Answer: Here is a quick primer on ORS 90.727, the hazard tree statute, which was enacted in the 2013 Legislative Session:
- “DBH” means the diameter at breast height, which is measured as the width of a standing tree at four and one-half feet above the ground on the uphill side.
- “Hazard tree” means a tree that:
- Is located on a rented space in a manufactured dwelling park;
- Measures at least eight inches DBH; and
- Is considered, by an arborist licensed as a landscape construction professional pursuant to ORS 671.560 and certified by the International Society of Arboriculture, to pose an unreasonable risk of causing serious physical harm or damage to individuals or property in the near future.
- Habitability. A rented space is considered uninhabitable if the landlord does not maintain a hazard tree required by the 2013 Act.
- Resident Duties re Trees Located on Space. A resident shall maintain and water trees, including cleanup and removal of fallen branches and leaves, on the rented space for a manufactured dwelling except for hazard trees.
- “Maintaining a tree” means removing or trimming a tree for the purpose of eliminating features of the tree that cause the tree to be hazardous, or that may cause the tree to become hazardous in the near future.
- “Removing a tree” includes:
- Felling and removing the tree; and
- Grinding or removing the stump of the tree.
4. Landlord Duties re Hazard Trees.
- Landlord shall maintain a hazard tree that was not planted by the current resident if the landlord knows or should know that the tree is a hazard tree;
- Landlord may maintain a tree on the rented space to prevent the tree from becoming a hazard tree;
- Must provide residents with reasonable written notice and reasonable opportunity to maintain the tree themselves.
- Landlord has discretion to decide whether the appropriate maintenance of a hazard tree is removal or trimming.
- Landlord is not responsible for:
- Maintaining a tree that is not a hazard tree; or
- Maintaining any tree for aesthetic purposes.
- A landlord must comply with the access provisions of ORS 90.725 before entering a resident’s space to inspect or maintain a tree. [Generally, 24-hour notice. – PCQ]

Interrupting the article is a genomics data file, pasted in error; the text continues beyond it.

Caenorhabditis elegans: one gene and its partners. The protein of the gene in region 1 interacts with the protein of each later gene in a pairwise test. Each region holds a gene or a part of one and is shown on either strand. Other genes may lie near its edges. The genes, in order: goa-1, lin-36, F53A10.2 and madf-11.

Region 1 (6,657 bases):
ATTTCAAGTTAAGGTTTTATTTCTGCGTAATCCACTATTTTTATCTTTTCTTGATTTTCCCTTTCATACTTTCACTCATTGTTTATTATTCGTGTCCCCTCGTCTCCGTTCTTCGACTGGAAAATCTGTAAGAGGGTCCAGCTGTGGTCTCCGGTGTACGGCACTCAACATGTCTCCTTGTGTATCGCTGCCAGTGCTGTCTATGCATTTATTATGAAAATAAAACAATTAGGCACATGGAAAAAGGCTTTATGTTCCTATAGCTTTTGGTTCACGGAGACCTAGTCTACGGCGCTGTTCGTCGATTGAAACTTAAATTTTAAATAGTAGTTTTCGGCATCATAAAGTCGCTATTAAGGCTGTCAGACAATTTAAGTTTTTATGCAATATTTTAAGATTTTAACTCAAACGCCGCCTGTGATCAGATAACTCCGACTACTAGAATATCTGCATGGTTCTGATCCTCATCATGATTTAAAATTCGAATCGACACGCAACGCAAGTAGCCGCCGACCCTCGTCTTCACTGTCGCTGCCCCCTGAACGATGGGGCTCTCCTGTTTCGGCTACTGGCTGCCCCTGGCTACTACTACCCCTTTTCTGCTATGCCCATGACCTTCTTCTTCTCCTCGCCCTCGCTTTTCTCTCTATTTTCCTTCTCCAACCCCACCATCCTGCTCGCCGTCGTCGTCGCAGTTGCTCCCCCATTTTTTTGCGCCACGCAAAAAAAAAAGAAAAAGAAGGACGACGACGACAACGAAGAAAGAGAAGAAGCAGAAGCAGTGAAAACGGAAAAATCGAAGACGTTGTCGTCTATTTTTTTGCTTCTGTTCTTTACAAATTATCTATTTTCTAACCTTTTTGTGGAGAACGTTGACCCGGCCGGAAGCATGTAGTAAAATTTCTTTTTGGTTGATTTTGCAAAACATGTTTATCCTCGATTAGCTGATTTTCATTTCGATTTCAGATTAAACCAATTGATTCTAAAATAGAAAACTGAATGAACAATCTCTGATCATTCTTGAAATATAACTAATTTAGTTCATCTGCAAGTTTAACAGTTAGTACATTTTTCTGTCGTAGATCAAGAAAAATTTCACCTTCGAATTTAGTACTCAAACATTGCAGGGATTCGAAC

- Subject to the preceding, a resident is responsible for maintaining the non-hazard trees on the resident’s space at the resident’s expense.
- The resident may retain an arborist licensed as a landscape construction professional pursuant to ORS 671.560 and certified by the International Society of Arboriculture to inspect a tree on the resident’s space at the resident’s expense;
- If the arborist determines that the tree is a hazard, the resident may:
- Require the landlord to maintain the tree as a hazard tree; or
- Maintain the tree at the resident’s expense, after providing the landlord with reasonable written notice of the proposed maintenance and a copy of the arborist’s report.
- Tree Obstructing Removal of Home From Space. If a manufactured home cannot be removed from a space without first removing or trimming a tree on the space, the owner of the home may remove or trim the tree at the owner’s expense, after giving reasonable written notice to the landlord, for the purpose of removing the home.
- Use of Landscape Professional. The landlord or resident that is responsible for maintaining a tree must engage a landscape construction professional with a valid landscape license issued pursuant to ORS 671.560 to maintain any tree with a DBH of eight inches or more.
- Access to Resident’s Space [ORS 90.725].
- An “emergency” includes but is not limited to:
- A repair problem that, unless remedied immediately, is likely to cause serious physical harm or damage to individuals or property;
- The presence of a hazard tree on a rented space in a manufactured dwelling park.
- An “unreasonable time” refers to a time of day, day of the week or particular time that conflicts with the resident’s reasonable and specific plans to use the space.
- “Yard maintenance, equipment servicing or grounds keeping” includes, but is not limited to, servicing individual septic tank systems or water pumps, weeding, mowing grass and pruning trees and shrubs.
- A landlord or a landlord’s agent may enter onto a rented space to:
- Inspect or maintain trees;